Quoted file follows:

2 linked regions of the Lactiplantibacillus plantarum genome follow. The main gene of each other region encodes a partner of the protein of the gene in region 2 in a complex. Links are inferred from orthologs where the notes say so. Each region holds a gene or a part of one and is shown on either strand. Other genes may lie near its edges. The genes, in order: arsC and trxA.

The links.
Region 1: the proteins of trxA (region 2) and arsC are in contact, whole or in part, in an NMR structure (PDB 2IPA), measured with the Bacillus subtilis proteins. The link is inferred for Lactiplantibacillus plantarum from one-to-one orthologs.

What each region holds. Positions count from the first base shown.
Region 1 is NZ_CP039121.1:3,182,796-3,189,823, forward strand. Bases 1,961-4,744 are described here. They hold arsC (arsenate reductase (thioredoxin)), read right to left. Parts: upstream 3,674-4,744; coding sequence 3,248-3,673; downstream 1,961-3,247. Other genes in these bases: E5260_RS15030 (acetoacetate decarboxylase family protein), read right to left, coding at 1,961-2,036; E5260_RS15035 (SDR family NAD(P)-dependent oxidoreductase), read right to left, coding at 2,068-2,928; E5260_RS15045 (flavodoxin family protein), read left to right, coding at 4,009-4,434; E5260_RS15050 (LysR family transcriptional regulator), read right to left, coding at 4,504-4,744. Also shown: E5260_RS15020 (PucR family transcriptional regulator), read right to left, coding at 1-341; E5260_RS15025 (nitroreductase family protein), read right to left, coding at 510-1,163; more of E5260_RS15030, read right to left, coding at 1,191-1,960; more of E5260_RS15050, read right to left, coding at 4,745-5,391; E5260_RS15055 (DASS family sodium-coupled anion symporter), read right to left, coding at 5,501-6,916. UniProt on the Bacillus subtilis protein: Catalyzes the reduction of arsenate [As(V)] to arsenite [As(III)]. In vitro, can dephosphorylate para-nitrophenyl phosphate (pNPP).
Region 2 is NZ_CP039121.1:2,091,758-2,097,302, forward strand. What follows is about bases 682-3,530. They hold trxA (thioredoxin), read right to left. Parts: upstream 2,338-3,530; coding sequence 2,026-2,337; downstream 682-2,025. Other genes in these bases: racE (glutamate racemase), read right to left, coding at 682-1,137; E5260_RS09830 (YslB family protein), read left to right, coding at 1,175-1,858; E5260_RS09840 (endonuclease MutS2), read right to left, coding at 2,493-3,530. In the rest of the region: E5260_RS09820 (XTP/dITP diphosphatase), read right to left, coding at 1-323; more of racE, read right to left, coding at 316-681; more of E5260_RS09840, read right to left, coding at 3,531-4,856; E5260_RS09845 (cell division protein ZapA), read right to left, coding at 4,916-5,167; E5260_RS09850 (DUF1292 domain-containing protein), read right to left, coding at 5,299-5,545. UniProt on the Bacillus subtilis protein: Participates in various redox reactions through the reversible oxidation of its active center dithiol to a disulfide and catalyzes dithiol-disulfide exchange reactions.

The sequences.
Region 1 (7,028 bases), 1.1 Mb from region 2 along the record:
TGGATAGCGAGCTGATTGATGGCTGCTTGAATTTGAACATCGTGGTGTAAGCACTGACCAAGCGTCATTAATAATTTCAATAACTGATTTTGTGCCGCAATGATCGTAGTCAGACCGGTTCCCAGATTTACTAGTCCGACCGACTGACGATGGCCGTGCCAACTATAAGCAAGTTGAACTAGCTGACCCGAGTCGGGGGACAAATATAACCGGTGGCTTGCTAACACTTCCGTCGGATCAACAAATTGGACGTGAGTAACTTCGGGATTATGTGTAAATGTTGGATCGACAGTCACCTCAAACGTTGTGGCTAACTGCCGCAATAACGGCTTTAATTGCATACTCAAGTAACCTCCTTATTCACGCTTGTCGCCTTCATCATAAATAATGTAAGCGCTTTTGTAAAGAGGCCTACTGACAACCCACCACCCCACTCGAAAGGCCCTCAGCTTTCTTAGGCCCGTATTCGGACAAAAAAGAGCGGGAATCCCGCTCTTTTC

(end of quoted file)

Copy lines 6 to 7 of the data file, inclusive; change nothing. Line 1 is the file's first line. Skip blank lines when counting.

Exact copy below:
Region 2 is NZ_CP039121.1:2,091,758-2,097,302, forward strand. What follows is about bases 682-3,530. They hold trxA (thioredoxin), read right to left. Parts: upstream 2,338-3,530; coding sequence 2,026-2,337; downstream 682-2,025. Other genes in these bases: racE (glutamate racemase), read right to left, coding at 682-1,137; E5260_RS09830 (YslB family protein), read left to right, coding at 1,175-1,858; E5260_RS09840 (endonuclease MutS2), read right to left, coding at 2,493-3,530. In the rest of the region: E5260_RS09820 (XTP/dITP diphosphatase), read right to left, coding at 1-323; more of racE, read right to left, coding at 316-681; more of E5260_RS09840, read right to left, coding at 3,531-4,856; E5260_RS09845 (cell division protein ZapA), read right to left, coding at 4,916-5,167; E5260_RS09850 (DUF1292 domain-containing protein), read right to left, coding at 5,299-5,545. UniProt on the Bacillus subtilis protein: Participates in various redox reactions through the reversible oxidation of its active center dithiol to a disulfide and catalyzes dithiol-disulfide exchange reactions.

The sequences.